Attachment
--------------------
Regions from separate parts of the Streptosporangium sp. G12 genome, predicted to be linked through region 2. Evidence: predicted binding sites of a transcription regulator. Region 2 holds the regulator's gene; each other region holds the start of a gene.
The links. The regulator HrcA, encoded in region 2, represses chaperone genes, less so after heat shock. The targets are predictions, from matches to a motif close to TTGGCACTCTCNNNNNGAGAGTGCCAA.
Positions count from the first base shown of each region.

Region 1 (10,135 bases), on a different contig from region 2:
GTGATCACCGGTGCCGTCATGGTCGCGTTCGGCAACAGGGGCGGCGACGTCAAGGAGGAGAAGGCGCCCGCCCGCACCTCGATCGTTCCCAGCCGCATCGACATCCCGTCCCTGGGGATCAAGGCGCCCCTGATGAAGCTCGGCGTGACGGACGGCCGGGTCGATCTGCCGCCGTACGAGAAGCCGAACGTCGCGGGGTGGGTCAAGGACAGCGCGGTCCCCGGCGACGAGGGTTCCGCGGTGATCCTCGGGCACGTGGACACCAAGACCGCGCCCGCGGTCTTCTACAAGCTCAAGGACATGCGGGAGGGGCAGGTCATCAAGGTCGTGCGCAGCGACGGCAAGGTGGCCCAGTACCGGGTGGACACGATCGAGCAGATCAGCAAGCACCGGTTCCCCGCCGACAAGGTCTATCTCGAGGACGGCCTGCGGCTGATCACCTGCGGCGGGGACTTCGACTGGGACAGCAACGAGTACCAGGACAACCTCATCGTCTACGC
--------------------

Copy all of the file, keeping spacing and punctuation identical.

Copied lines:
Regions from separate parts of the Streptosporangium sp. G12 genome, predicted to be linked through region 2. Evidence: predicted binding sites of a transcription regulator. Region 2 holds the regulator's gene; each other region holds the start of a gene.
The links. The regulator HrcA, encoded in region 2, represses chaperone genes, less so after heat shock. The targets are predictions, from matches to a motif close to TTGGCACTCTCNNNNNGAGAGTGCCAA.
Positions count from the first base shown of each region.

Region 1 (10,135 bases), on a different contig from region 2:
GTGATCACCGGTGCCGTCATGGTCGCGTTCGGCAACAGGGGCGGCGACGTCAAGGAGGAGAAGGCGCCCGCCCGCACCTCGATCGTTCCCAGCCGCATCGACATCCCGTCCCTGGGGATCAAGGCGCCCCTGATGAAGCTCGGCGTGACGGACGGCCGGGTCGATCTGCCGCCGTACGAGAAGCCGAACGTCGCGGGGTGGGTCAAGGACAGCGCGGTCCCCGGCGACGAGGGTTCCGCGGTGATCCTCGGGCACGTGGACACCAAGACCGCGCCCGCGGTCTTCTACAAGCTCAAGGACATGCGGGAGGGGCAGGTCATCAAGGTCGTGCGCAGCGACGGCAAGGTGGCCCAGTACCGGGTGGACACGATCGAGCAGATCAGCAAGCACCGGTTCCCCGCCGACAAGGTCTATCTCGAGGACGGCCTGCGGCTGATCACCTGCGGCGGGGACTTCGACTGGGACAGCAACGAGTACCAGGACAACCTCATCGTCTACGC